NASDAQ:AAPL – Apple Stock Price Up 105% Past Twelve Months
Yes, Apple (NASDAQ:AAPL) stock prices have been a bit shaky over the past couple of week, and clearly they aren’t doing much better today (see graph):
But what about stepping back a bit and taking a broader look at Apple share prices – like say the last 12 months?
If you look at the growth of Apple stock prices over the past 12 months – since the beginning of May 2009, Apple shares are up over 105%.
That’s right – over 105%
So even though Apple shares have had a bit of a rough ride, so really has the entire market and tech sector. Sometimes not even Apple is exempt from the fluctuations in the stock market.
Apple’s Product Release Magic
If I had to take a guess, actually I think history would prove this, then I would say that Apple’s explosive stock price has everything to do with the fact that Apple knows how to create the perfect product launch.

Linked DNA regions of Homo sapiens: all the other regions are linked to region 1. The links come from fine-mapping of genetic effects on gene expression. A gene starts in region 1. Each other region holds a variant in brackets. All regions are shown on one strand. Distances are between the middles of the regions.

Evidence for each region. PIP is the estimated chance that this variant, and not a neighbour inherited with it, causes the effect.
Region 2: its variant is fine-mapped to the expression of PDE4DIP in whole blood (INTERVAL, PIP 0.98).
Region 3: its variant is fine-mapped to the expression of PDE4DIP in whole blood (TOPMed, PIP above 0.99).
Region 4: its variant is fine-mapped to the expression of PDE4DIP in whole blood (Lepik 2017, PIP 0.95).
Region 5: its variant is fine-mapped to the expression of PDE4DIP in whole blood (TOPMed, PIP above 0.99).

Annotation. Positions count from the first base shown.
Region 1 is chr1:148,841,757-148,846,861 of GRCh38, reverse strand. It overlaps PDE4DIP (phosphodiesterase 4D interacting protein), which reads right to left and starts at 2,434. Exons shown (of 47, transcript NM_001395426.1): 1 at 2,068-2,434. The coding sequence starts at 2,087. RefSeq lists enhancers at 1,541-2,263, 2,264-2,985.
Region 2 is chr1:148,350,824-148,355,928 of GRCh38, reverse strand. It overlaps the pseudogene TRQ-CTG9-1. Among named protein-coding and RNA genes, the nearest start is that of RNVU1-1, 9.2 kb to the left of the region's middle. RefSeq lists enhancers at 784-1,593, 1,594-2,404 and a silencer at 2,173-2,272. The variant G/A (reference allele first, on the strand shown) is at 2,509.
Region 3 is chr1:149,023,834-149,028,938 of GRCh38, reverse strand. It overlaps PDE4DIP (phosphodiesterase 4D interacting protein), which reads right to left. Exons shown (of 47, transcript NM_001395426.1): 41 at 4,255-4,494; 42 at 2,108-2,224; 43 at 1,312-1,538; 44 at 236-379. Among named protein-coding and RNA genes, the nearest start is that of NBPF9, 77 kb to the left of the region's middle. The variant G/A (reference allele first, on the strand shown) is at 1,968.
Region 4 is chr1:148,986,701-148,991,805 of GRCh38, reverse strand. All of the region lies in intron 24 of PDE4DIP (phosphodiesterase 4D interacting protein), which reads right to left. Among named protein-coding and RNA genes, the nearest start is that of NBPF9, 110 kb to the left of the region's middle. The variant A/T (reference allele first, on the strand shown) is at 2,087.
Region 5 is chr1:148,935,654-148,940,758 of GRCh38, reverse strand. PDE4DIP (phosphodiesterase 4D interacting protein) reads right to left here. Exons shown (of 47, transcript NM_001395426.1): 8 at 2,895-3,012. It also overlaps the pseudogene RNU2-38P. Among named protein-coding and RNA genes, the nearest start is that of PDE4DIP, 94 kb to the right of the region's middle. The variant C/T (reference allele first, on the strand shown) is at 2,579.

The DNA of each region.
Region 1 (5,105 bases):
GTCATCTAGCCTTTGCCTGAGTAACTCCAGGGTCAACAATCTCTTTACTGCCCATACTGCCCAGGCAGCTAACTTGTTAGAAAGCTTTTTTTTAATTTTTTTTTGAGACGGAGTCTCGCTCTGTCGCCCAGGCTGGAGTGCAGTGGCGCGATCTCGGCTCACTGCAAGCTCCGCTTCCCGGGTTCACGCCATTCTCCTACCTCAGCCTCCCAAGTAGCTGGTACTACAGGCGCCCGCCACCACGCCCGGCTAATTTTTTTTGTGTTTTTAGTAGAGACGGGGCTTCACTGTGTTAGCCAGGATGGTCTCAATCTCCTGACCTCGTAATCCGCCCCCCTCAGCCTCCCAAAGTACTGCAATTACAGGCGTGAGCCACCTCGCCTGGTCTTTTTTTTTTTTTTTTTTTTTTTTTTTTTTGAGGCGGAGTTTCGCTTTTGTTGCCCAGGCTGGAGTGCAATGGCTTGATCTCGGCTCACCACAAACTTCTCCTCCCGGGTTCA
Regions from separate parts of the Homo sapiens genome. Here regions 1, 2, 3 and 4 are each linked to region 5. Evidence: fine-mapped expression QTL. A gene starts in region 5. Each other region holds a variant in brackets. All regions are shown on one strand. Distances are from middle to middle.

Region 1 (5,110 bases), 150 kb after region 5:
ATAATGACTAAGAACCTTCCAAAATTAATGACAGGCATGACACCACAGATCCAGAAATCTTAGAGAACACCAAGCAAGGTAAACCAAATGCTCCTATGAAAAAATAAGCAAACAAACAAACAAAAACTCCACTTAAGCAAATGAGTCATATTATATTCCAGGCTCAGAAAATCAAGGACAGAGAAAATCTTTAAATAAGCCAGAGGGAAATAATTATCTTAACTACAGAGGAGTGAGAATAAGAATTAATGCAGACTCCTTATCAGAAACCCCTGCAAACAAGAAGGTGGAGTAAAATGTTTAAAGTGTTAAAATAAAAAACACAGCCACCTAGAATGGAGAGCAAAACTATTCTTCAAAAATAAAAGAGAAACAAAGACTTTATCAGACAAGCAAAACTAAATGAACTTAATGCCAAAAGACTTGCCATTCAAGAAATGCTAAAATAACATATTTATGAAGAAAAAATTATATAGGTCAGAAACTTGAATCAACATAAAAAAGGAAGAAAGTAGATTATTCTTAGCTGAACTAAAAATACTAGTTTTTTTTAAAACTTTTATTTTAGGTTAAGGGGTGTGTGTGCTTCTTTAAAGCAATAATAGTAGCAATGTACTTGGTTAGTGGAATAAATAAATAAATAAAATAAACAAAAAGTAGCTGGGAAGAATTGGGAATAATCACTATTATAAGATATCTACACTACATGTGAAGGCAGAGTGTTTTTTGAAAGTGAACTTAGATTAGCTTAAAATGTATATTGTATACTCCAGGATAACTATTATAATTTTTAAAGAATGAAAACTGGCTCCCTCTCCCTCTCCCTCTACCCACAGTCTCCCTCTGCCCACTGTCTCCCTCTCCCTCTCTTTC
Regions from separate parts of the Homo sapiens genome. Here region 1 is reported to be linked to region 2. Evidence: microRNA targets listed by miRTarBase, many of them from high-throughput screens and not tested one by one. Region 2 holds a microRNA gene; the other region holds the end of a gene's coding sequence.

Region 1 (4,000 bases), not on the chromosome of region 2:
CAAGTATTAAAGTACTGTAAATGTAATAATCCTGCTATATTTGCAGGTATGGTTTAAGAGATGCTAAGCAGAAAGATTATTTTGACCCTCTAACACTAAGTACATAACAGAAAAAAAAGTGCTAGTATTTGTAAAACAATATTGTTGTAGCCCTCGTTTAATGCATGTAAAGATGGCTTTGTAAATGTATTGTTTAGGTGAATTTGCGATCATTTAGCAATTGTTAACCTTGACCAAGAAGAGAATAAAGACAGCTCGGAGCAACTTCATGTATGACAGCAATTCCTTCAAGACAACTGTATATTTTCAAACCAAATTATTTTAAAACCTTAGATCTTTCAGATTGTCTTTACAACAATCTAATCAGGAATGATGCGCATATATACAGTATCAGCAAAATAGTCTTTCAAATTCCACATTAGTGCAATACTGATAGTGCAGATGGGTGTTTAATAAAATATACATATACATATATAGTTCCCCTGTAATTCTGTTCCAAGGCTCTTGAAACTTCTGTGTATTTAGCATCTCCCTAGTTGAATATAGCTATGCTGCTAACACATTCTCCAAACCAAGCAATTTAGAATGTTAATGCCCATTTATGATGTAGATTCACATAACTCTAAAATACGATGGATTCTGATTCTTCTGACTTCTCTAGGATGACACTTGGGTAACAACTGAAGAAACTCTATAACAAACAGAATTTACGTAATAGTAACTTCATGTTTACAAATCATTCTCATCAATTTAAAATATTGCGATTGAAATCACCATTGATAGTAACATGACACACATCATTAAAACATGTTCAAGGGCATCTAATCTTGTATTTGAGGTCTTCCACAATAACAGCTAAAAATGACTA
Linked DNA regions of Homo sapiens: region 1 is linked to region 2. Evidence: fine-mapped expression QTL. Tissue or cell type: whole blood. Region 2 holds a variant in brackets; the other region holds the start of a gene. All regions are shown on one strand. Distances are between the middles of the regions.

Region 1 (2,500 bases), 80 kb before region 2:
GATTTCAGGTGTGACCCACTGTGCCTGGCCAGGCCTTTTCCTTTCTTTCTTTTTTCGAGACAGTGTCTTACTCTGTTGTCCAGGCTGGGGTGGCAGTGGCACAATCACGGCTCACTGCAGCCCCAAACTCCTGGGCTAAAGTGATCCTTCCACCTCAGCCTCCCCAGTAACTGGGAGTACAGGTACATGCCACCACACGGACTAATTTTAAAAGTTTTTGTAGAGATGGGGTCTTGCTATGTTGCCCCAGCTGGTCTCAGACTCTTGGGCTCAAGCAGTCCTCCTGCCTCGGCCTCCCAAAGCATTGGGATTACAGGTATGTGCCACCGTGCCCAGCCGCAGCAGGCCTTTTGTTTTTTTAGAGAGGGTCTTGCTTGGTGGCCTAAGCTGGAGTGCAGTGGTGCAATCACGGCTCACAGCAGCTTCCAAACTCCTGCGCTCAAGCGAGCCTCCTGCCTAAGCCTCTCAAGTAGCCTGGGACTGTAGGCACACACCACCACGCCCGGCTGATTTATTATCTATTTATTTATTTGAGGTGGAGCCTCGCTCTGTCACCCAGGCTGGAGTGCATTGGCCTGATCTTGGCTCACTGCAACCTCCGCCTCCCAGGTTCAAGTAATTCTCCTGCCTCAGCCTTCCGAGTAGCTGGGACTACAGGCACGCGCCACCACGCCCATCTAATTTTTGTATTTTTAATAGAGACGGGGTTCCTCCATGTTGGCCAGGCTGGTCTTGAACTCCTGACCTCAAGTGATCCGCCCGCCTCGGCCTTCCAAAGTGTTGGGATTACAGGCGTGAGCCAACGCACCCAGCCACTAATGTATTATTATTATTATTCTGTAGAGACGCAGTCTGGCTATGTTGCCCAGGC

Apple doesn’t care that the Apple fan boy club is not the majority in the computer tech and gadget world – in fact, Apple might prefer this to be the case.
Because with only a select group of fans, Apple is now able to launch just about any product it desires, and people will buy the product simply because Apple launched it!
But looking over the past year with product announcements like the iPhone 3GS and the infamous iPad, Apple stock prices are very much appreciating the aggressive launching of new products from Apple.
Charts via DailyFinance.com
13 replies on “NASDAQ:AAPL – Apple Stock Price Up 105% Past Twelve Months”
The headline is misleadinng. Past twelve months is not the same as YTD.
ah… thank you – I didn't know that – thanks for the tip
That's not YTD, thats 12 month trailing
right – the previous commenter pointed that out – thanks for the tip!
Exactly. I have AAPL and bought in tail end of Dec 2009. I haven't nearly the 105% growth that this article headline would depict. Credibility ruined with this writer… Last 12 mos and YTD are not synonymous.
are you referring to the YTD part? if so I fixed it already.
Next time, pointing out the problems, instead of just saying there is a problem, would help me (and everyone else in the world you might be criticizing) considerably – in fact, I think it's the dividing line between criticism and productive feedback.